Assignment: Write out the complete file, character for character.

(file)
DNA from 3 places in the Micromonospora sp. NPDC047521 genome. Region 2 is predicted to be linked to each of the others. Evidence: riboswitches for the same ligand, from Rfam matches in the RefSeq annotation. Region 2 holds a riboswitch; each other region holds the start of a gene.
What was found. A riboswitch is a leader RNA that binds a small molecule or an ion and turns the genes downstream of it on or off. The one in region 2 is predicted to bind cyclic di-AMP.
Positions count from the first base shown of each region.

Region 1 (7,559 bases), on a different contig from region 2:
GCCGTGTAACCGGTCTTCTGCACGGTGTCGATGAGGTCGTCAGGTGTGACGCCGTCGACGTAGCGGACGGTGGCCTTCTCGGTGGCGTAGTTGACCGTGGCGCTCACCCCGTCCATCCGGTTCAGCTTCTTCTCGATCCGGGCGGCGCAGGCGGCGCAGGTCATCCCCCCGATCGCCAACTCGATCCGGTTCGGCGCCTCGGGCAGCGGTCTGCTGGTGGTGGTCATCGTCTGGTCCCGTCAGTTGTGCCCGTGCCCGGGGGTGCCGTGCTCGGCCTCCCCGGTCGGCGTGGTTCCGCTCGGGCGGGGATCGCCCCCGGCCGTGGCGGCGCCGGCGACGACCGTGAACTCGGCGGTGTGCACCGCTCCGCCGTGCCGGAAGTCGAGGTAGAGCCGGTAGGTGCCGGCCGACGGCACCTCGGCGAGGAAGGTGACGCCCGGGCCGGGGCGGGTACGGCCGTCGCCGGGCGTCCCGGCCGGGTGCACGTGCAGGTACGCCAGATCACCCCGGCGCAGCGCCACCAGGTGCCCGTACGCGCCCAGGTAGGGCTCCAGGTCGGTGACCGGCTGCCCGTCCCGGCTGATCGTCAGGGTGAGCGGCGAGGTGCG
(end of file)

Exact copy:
DNA from 3 places in the Micromonospora sp. NPDC047521 genome. Region 2 is predicted to be linked to each of the others. Evidence: riboswitches for the same ligand, from Rfam matches in the RefSeq annotation. Region 2 holds a riboswitch; each other region holds the start of a gene.
What was found. A riboswitch is a leader RNA that binds a small molecule or an ion and turns the genes downstream of it on or off. The one in region 2 is predicted to bind cyclic di-AMP.
Positions count from the first base shown of each region.

Region 1 (7,559 bases), on a different contig from region 2:
GCCGTGTAACCGGTCTTCTGCACGGTGTCGATGAGGTCGTCAGGTGTGACGCCGTCGACGTAGCGGACGGTGGCCTTCTCGGTGGCGTAGTTGACCGTGGCGCTCACCCCGTCCATCCGGTTCAGCTTCTTCTCGATCCGGGCGGCGCAGGCGGCGCAGGTCATCCCCCCGATCGCCAACTCGATCCGGTTCGGCGCCTCGGGCAGCGGTCTGCTGGTGGTGGTCATCGTCTGGTCCCGTCAGTTGTGCCCGTGCCCGGGGGTGCCGTGCTCGGCCTCCCCGGTCGGCGTGGTTCCGCTCGGGCGGGGATCGCCCCCGGCCGTGGCGGCGCCGGCGACGACCGTGAACTCGGCGGTGTGCACCGCTCCGCCGTGCCGGAAGTCGAGGTAGAGCCGGTAGGTGCCGGCCGACGGCACCTCGGCGAGGAAGGTGACGCCCGGGCCGGGGCGGGTACGGCCGTCGCCGGGCGTCCCGGCCGGGTGCACGTGCAGGTACGCCAGATCACCCCGGCGCAGCGCCACCAGGTGCCCGTACGCGCCCAGGTAGGGCTCCAGGTCGGTGACCGGCTGCCCGTCCCGGCTGATCGTCAGGGTGAGCGGCGAGGTGCG